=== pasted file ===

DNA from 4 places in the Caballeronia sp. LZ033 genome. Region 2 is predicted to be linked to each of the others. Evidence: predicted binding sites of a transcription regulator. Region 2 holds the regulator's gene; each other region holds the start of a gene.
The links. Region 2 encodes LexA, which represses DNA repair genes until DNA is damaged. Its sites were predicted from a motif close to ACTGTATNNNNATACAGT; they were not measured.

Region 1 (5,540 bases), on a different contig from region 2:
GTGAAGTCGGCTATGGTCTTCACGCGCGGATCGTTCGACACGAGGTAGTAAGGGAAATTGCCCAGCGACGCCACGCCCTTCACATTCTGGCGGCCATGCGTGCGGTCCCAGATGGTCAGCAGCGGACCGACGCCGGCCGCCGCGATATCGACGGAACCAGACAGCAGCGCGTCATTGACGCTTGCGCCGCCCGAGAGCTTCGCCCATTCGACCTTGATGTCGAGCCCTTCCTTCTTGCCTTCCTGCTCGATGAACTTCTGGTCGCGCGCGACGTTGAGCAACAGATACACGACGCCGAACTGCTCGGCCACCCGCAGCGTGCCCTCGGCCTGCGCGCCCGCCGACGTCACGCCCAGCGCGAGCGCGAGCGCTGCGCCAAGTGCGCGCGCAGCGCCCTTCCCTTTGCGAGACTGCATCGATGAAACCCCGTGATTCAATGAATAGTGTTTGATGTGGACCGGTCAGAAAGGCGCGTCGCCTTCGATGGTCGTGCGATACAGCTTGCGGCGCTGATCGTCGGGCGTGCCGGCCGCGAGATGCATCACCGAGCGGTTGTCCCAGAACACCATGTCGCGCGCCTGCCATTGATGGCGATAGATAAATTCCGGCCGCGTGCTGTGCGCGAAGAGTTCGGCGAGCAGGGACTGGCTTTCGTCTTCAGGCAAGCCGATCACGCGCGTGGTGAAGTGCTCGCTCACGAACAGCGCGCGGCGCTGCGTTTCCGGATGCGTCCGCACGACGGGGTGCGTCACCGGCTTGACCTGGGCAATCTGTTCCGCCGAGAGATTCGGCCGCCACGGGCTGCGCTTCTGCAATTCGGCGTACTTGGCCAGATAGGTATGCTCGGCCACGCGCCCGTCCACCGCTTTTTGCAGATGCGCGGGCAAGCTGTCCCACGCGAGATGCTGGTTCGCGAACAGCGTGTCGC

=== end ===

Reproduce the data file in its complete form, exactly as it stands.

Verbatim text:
DNA from 4 places in the Caballeronia sp. LZ033 genome. Region 2 is predicted to be linked to each of the others. Evidence: predicted binding sites of a transcription regulator. Region 2 holds the regulator's gene; each other region holds the start of a gene.
The links. Region 2 encodes LexA, which represses DNA repair genes until DNA is damaged. Its sites were predicted from a motif close to ACTGTATNNNNATACAGT; they were not measured.

Region 1 (5,540 bases), on a different contig from region 2:
GTGAAGTCGGCTATGGTCTTCACGCGCGGATCGTTCGACACGAGGTAGTAAGGGAAATTGCCCAGCGACGCCACGCCCTTCACATTCTGGCGGCCATGCGTGCGGTCCCAGATGGTCAGCAGCGGACCGACGCCGGCCGCCGCGATATCGACGGAACCAGACAGCAGCGCGTCATTGACGCTTGCGCCGCCCGAGAGCTTCGCCCATTCGACCTTGATGTCGAGCCCTTCCTTCTTGCCTTCCTGCTCGATGAACTTCTGGTCGCGCGCGACGTTGAGCAACAGATACACGACGCCGAACTGCTCGGCCACCCGCAGCGTGCCCTCGGCCTGCGCGCCCGCCGACGTCACGCCCAGCGCGAGCGCGAGCGCTGCGCCAAGTGCGCGCGCAGCGCCCTTCCCTTTGCGAGACTGCATCGATGAAACCCCGTGATTCAATGAATAGTGTTTGATGTGGACCGGTCAGAAAGGCGCGTCGCCTTCGATGGTCGTGCGATACAGCTTGCGGCGCTGATCGTCGGGCGTGCCGGCCGCGAGATGCATCACCGAGCGGTTGTCCCAGAACACCATGTCGCGCGCCTGCCATTGATGGCGATAGATAAATTCCGGCCGCGTGCTGTGCGCGAAGAGTTCGGCGAGCAGGGACTGGCTTTCGTCTTCAGGCAAGCCGATCACGCGCGTGGTGAAGTGCTCGCTCACGAACAGCGCGCGGCGCTGCGTTTCCGGATGCGTCCGCACGACGGGGTGCGTCACCGGCTTGACCTGGGCAATCTGTTCCGCCGAGAGATTCGGCCGCCACGGGCTGCGCTTCTGCAATTCGGCGTACTTGGCCAGATAGGTATGCTCGGCCACGCGCCCGTCCACCGCTTTTTGCAGATGCGCGGGCAAGCTGTCCCACGCGAGATGCTGGTTCGCGAACAGCGTGTCGC